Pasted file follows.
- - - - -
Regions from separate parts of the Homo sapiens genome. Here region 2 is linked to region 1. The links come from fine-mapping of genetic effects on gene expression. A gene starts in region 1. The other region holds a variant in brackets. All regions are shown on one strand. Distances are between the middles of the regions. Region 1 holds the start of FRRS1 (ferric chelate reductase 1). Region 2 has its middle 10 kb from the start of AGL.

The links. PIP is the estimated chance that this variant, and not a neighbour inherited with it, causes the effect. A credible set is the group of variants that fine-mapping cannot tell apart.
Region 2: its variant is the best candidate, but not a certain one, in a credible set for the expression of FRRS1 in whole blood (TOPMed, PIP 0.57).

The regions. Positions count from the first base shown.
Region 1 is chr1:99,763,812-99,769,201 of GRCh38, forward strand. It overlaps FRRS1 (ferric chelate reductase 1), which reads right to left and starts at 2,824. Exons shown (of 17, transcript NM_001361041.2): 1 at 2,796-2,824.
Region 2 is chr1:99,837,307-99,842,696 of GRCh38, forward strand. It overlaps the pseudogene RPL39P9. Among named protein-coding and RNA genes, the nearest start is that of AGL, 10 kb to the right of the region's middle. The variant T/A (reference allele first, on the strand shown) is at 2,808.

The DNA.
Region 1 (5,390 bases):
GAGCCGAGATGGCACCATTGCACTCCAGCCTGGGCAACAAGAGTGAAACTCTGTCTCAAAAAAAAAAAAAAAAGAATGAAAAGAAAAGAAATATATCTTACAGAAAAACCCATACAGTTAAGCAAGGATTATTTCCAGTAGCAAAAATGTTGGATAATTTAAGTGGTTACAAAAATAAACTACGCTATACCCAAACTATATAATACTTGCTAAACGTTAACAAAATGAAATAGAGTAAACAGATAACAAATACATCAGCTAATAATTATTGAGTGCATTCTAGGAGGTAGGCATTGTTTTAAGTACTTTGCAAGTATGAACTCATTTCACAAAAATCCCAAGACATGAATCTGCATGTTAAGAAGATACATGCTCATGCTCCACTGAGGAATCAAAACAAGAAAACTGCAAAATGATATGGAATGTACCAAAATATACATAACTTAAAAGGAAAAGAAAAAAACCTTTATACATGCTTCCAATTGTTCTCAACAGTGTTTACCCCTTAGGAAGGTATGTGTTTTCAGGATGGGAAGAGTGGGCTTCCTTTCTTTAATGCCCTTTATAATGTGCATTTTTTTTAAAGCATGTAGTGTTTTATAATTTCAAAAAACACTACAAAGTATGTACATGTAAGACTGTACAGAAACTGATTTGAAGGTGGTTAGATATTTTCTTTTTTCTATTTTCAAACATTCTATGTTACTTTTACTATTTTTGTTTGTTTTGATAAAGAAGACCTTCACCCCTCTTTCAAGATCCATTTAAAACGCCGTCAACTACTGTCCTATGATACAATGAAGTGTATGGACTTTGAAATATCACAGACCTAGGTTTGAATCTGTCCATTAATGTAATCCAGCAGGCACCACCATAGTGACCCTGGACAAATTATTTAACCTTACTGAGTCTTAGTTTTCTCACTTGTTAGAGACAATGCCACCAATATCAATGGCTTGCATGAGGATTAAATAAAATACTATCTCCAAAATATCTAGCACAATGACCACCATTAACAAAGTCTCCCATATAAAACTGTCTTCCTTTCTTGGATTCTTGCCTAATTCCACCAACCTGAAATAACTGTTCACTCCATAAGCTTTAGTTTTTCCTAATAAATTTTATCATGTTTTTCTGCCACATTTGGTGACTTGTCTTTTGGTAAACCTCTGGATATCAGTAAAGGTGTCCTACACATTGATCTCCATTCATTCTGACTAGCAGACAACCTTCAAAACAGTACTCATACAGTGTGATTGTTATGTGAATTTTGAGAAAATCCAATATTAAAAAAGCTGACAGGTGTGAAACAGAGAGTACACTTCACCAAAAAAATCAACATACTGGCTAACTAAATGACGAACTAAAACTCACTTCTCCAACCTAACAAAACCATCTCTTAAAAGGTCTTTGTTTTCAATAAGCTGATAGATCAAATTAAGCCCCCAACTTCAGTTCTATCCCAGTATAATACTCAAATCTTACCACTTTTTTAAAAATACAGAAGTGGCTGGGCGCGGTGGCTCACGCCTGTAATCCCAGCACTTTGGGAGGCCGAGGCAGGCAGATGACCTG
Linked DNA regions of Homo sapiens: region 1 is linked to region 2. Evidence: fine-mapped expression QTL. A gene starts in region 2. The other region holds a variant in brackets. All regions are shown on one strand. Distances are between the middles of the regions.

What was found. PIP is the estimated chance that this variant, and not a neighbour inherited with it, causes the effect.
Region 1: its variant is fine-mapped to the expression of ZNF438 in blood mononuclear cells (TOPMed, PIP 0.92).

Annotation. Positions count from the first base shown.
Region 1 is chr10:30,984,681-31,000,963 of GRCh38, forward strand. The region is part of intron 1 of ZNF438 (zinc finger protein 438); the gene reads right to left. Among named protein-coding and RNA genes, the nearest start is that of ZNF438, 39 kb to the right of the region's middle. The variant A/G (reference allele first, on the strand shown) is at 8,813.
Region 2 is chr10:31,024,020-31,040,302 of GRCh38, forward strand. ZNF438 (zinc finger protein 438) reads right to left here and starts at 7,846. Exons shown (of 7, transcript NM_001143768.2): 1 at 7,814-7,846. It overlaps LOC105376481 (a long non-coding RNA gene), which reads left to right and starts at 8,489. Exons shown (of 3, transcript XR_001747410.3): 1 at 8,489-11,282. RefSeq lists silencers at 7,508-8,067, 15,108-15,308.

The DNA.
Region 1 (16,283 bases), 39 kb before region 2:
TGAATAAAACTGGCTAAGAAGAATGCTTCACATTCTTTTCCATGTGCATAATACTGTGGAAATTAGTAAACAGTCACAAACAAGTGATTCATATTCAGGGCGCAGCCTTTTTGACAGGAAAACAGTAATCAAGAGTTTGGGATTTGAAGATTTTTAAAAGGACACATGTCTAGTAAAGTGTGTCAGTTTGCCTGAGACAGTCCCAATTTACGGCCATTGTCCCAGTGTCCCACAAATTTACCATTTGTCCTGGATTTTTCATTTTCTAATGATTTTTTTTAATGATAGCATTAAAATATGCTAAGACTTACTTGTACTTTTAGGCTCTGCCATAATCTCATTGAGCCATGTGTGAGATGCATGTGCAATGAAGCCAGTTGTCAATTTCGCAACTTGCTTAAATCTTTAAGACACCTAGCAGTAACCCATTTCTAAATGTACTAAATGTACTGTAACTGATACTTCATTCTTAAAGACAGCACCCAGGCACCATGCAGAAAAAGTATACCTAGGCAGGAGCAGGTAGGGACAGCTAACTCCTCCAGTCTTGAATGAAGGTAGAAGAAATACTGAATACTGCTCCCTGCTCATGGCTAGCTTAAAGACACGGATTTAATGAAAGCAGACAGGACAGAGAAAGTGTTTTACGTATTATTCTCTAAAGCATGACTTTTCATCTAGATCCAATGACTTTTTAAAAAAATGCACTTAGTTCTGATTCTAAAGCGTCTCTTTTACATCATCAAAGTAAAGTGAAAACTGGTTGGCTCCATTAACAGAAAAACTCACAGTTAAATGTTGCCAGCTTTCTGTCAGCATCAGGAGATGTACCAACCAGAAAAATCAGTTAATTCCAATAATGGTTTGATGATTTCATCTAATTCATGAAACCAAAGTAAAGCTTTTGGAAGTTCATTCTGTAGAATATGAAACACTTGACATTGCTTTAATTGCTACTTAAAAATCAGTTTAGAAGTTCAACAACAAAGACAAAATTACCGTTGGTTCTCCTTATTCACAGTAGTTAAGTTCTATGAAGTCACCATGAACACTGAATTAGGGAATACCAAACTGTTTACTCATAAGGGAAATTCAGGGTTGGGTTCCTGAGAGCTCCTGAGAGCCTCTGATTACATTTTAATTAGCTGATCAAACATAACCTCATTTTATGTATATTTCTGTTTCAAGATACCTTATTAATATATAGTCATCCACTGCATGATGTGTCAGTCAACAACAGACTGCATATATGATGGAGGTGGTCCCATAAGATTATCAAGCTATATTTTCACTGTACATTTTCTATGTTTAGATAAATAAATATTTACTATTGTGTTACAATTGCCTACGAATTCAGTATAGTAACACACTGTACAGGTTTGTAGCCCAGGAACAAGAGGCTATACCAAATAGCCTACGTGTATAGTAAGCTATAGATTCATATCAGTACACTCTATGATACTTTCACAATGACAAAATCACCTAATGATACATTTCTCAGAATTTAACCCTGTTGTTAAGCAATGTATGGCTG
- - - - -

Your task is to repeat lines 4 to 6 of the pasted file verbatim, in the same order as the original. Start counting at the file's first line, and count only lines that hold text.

The regions. Positions count from the first base shown.
Region 1 is chr1:99,763,812-99,769,201 of GRCh38, forward strand. It overlaps FRRS1 (ferric chelate reductase 1), which reads right to left and starts at 2,824. Exons shown (of 17, transcript NM_001361041.2): 1 at 2,796-2,824.
Region 2 is chr1:99,837,307-99,842,696 of GRCh38, forward strand. It overlaps the pseudogene RPL39P9. Among named protein-coding and RNA genes, the nearest start is that of AGL, 10 kb to the right of the region's middle. The variant T/A (reference allele first, on the strand shown) is at 2,808.